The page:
Other gauges track new-home sales, existing-home sales, median house prices and the inventory of unsold homes.

New-home sales for August will be released by the Commerce Department Wednesday, and are expected to be down about 17% from a year ago. July's sales were down 21.6% from a year earlier, to an annualized 1.072 million homes sold.

New-home sales figures reflect market trends more quickly than do existing-home statistics. That's because new homes are counted as sold when the contract is signed, and existing homes are counted as sold only when the deal closes, which may be 30 to 60 days later.

Existing-home sales data, coming Monday from the National Association of Realtors, are expected to be down about 13% from August 2005. The annualized rate of 6.33 million existing homes sold in July represented an 11.2% decrease from last year.

The median sales price of existing homes, which is a good indicator of the market's momentum, was $230,000 in July, up 0.9% from the July 2005 price of $228,000, according to the Realtors group. That's smaller than the double-digit year-over-year gains posted in 2005.

Some parts of the country, including the Northeast, the Midwest and the West, are reporting falling home prices. The Realtors association has said the national median house price may fall in coming months, although any decline is expected to be limited. August numbers will be announced with the existing-home sales figures Monday.

Meanwhile, there's been a spike in the number of existing homes for sale. The Realtors group says 3.86 million homes were on the market last month, up from 2.76 million a year earlier. In addition to reflecting a diminished appetite on the part of buyers, that growing inventory may reflect the unwillingness of sellers to lower their asking prices enough to tempt buyers. With more houses for sale, buyers have less incentive to bid up prices, and home builders have fewer reasons to start construction on more units.

Good article just don't pay attention to anything said by the Realtors association, they always caveat everything they say so they can talk out of both sides of their collective mouths.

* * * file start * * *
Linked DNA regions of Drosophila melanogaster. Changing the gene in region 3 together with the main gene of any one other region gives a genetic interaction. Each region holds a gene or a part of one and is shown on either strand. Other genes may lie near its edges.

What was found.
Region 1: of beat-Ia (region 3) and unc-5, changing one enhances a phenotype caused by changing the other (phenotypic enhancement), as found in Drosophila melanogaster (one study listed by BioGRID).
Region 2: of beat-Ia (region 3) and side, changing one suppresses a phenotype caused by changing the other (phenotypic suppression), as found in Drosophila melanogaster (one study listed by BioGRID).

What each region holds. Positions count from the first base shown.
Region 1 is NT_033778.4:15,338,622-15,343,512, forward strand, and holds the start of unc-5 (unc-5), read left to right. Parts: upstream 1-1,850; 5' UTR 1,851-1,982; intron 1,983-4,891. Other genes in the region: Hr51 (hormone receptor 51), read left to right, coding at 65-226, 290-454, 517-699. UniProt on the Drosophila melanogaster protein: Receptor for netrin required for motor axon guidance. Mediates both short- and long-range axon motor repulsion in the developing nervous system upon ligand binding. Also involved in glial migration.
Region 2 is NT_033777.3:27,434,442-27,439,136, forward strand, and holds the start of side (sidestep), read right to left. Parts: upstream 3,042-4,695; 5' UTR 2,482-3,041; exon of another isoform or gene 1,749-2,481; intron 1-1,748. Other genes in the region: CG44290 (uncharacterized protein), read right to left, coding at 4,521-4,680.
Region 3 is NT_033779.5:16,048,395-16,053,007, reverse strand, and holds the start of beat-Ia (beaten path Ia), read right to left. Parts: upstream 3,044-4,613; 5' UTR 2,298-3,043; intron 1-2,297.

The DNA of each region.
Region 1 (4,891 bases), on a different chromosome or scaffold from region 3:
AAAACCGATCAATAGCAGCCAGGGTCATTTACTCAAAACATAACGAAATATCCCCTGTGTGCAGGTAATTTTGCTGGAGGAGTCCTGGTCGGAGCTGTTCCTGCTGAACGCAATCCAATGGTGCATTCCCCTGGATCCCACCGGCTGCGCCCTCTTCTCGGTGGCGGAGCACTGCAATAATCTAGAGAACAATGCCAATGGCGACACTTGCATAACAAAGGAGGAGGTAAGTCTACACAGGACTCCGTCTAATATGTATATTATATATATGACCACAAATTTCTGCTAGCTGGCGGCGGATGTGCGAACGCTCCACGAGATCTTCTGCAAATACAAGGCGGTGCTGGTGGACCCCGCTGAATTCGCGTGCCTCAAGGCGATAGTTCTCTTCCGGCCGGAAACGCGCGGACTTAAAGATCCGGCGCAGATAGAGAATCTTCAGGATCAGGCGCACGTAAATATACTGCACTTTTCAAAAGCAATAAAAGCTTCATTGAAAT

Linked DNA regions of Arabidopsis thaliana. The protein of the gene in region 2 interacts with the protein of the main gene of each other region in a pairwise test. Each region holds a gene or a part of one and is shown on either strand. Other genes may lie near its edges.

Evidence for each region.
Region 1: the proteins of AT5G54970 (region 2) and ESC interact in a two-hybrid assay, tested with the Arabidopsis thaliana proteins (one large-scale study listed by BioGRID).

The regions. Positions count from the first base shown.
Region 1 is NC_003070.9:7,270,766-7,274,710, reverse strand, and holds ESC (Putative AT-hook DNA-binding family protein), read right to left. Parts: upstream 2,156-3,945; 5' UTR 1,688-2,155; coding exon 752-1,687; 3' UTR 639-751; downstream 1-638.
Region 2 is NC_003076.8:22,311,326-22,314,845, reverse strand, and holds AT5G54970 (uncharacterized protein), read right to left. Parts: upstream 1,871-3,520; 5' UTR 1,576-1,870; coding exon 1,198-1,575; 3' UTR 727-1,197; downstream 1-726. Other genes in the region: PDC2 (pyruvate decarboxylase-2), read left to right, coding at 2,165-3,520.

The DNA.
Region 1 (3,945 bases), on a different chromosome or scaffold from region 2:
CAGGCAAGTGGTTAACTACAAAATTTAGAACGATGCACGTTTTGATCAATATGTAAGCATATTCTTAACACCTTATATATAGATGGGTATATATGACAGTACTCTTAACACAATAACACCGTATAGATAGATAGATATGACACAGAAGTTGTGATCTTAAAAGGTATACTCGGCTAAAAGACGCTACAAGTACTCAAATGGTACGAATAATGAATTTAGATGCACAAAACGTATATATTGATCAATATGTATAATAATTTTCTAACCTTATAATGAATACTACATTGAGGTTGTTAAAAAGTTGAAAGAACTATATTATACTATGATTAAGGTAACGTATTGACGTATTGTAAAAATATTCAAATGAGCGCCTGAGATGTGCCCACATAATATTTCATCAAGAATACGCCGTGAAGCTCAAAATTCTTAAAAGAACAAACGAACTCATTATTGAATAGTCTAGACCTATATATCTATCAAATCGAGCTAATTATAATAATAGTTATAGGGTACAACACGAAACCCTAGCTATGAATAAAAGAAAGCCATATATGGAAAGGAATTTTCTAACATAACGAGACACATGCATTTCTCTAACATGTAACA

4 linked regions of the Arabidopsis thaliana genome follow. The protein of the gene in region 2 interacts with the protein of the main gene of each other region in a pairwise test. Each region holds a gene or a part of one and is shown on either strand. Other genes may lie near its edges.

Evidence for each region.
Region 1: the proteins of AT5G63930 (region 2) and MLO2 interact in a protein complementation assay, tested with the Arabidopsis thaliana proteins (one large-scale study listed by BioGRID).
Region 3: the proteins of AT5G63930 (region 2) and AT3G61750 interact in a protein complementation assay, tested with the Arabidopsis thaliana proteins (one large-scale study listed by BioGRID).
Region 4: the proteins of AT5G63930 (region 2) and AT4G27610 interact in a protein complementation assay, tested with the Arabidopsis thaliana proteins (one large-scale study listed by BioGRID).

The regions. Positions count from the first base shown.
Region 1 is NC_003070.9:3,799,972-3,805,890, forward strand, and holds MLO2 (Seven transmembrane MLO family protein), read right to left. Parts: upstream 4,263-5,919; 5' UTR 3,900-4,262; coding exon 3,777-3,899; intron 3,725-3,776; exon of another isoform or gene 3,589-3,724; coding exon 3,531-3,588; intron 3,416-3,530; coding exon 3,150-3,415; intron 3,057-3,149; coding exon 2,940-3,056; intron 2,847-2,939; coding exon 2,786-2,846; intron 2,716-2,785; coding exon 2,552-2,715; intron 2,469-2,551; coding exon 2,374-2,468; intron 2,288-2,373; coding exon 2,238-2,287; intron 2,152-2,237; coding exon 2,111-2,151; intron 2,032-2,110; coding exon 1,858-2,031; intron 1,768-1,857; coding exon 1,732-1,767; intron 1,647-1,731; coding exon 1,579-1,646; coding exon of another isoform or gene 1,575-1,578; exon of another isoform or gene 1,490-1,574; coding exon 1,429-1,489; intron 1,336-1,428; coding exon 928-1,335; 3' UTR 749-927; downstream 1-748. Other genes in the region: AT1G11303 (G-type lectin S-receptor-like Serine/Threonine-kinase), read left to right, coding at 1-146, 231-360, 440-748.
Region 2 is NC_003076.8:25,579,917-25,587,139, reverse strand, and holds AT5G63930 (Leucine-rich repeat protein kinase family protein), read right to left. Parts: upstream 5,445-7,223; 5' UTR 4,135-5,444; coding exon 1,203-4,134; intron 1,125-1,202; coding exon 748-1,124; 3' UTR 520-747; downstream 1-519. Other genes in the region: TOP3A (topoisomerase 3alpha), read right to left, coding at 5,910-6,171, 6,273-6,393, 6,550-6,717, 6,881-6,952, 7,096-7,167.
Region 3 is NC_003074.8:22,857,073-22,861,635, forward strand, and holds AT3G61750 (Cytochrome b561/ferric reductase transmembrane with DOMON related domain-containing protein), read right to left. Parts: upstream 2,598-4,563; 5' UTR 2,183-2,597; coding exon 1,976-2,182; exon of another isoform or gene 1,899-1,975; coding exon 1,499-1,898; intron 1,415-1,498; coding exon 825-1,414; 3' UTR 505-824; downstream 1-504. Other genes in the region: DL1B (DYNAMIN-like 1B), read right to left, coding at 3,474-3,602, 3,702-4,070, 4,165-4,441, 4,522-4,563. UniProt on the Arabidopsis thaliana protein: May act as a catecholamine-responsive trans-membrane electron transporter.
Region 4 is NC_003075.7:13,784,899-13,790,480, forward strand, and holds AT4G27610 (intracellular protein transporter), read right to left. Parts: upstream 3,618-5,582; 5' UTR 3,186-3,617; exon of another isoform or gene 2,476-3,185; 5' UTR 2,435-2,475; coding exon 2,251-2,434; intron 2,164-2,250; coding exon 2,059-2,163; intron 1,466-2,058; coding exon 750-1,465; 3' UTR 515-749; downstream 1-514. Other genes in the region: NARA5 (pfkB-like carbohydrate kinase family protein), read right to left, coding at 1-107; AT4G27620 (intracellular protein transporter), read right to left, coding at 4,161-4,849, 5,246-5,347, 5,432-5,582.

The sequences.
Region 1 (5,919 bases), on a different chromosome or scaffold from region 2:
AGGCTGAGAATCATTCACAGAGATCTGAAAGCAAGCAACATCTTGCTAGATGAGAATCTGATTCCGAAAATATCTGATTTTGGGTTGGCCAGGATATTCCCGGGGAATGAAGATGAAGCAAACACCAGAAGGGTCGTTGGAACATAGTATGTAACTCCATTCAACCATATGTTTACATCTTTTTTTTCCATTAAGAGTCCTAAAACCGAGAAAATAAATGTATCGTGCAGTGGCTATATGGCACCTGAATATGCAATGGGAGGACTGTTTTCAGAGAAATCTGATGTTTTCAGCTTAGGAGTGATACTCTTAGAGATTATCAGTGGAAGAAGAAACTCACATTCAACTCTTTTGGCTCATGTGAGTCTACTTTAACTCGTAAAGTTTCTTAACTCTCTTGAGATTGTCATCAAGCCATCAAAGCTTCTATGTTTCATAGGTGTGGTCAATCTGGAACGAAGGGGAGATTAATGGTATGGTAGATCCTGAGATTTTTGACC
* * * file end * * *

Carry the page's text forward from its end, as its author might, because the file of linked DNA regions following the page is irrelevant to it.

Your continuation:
Sellers Refuse to Accept Reality

Tuesday, September 26, 2006 Inman News

Home sales were down 30.1 percent in August compared to the same month last year, the California Association of Realtors trade group reported today, while the median existing-home price rose 1.6 percent to $576,360.

"We experienced the greatest year-to-year sales decline last month since August 1982, when sales fell 30.4 percent," said Vince Malta, C.A.R. president, in a statement. "This is another indication that we're in the initial stages of a long-anticipated adjustment in the market.
Some home sellers, he said, " are still clinging to price expectations that are no longer valid in today's market."

Closed escrow sales of existing single-family detached homes in California totaled 442,150 in August at a seasonally adjusted annualized rate, according to information collected by C.A.R. from about 90 local Realtor associations statewide.

The statewide sales figure represents what the total number of homes sold during 2006 would be if sales maintained the August pace throughout the year. It is adjusted to account for seasonal factors that typically influence home sales, the association reported.
The August 2006 median price increased 1.7 percent compared with July's revised $566,940 median price.

"Although the median price in the state and in several regions hit an all-time record in August, we expect softer prices toward the end of the year," stated Leslie Appleton-Young, C.A.R.'s vice president and chief economist.

"The median price typically peaks somewhere between June and August before declining toward the end of the year. Some areas of the state already have experienced year-to-year declines for more than two months. This is in stark contrast to the past several years when there were constant double-digit increases."

She also noted that 29 percent of homes are on the market for 30 days or less, compared with 51 percent a year ago, and the share of homes on the market for 90 days or longer has nearly quadrupled from 6 percent in August 2004 to 22 percent last month.

C.A.R.'s Unsold Inventory Index for existing, single-family detached homes in August 2006 was 6.8 months, compared with 2.6 months (revised) for the same period a year ago. The index indicates the number of months needed to deplete the supply of homes on the market at the current sales rate.

Monday, September 25, 2006

San Diego’s housing crisis – statistics and quotes

Interesting article from San Diego Housing Commission. They include many shocking and absurd stats:

Increasing housing prices vs. incomes in San Diego:

To afford a median-priced house ($550,000) today in San Diego, buyers need an annual income of about $134,000, assuming a 10 percent down payment and a 30-year fixed-rate financing at current interest rates. But according to the San Diego Association of Governments the county’s median household income is $64,273 – less than half of what is needed to afford a median-priced home here. (The Daily Transcript/MarketPointe Realty Advisors, 2/15/06)